Banner Sea Nymph Diptych

Banner Sea Nymph 2

Banner Sea Nymph Diptych

 

23″x30″

Banner Sea Nymph (whole animal)
Nereis vexillosa

Marine_06-10_00612

 

21″x30″

Banner Sea Nymph (with proboscis emerged revealing jaws)
Nereis vexillosa

Marine_06-09_19850

Friday Harbor Marine Laboratories, University of Washington

San Juan Island, Washington

Archival Pigment Print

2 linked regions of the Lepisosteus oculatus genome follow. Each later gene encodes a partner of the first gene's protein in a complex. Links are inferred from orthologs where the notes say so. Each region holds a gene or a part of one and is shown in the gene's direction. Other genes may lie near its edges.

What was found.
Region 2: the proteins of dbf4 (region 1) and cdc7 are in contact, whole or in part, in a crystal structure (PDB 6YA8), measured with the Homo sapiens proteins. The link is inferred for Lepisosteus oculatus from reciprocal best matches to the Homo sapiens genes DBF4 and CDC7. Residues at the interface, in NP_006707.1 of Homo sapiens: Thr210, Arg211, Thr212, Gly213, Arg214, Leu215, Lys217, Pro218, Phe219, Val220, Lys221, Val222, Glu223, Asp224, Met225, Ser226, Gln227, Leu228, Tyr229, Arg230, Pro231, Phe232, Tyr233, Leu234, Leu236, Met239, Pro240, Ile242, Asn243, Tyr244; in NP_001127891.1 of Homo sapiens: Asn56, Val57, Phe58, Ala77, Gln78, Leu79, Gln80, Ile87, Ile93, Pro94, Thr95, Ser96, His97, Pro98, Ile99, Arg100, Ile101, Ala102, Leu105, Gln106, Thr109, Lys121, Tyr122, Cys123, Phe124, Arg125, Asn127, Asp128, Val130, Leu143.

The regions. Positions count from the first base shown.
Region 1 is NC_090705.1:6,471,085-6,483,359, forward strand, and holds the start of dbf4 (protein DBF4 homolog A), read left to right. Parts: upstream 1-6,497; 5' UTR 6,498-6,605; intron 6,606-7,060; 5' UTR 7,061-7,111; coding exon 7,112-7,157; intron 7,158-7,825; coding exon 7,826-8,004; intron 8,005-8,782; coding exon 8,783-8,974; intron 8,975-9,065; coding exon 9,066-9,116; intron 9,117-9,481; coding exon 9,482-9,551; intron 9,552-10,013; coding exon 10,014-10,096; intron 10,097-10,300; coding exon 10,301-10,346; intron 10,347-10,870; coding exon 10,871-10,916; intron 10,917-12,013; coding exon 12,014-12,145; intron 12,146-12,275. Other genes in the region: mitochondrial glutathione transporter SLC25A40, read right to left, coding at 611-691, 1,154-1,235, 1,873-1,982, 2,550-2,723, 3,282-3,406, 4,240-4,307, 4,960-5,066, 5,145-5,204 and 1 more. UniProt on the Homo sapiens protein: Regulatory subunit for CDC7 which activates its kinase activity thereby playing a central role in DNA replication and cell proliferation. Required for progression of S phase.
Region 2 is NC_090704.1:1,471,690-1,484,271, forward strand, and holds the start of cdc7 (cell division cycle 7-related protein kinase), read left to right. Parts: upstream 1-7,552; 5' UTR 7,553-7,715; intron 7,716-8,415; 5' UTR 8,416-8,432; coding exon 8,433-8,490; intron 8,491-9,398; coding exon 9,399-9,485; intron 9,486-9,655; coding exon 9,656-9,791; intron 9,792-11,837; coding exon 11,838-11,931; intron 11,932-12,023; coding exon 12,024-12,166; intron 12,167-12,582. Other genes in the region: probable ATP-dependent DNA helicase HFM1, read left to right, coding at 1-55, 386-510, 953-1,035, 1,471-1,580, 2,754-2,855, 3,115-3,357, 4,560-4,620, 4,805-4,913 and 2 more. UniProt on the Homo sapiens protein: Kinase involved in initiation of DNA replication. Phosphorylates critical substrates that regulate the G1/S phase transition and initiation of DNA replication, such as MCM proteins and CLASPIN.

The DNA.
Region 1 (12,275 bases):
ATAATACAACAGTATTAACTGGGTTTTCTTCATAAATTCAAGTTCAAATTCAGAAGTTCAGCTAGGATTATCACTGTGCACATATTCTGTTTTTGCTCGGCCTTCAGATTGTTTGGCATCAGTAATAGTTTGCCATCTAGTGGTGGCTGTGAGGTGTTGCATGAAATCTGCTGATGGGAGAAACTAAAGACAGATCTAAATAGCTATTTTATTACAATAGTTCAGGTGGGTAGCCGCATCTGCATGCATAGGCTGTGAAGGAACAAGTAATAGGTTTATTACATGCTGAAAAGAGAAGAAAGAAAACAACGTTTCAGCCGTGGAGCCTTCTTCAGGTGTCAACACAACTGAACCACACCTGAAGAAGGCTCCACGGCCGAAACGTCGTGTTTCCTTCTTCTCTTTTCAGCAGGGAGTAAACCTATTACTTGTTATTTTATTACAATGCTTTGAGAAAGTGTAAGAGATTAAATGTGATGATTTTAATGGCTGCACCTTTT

The genus name for this group of worms refers to the ancient Greek sea god Nereus, who like the worms was a shape shifter. The animals in these photographs were found crawling on intertidal sand flats, but when it comes time to breed, they’ll undergo a drastic transformation to become swimmers: Their appendages will become long and paddle-like, their eyes much larger, and their swimming muscles enhanced. Males and females swollen with gametes will then gather at the water’s surface, spawn their sperm and eggs freely, and die. Until that time, however, the worms will live on the bottom, feeding on pieces of seaweed and possibly small animal prey taken with their black, pincer-like jaws.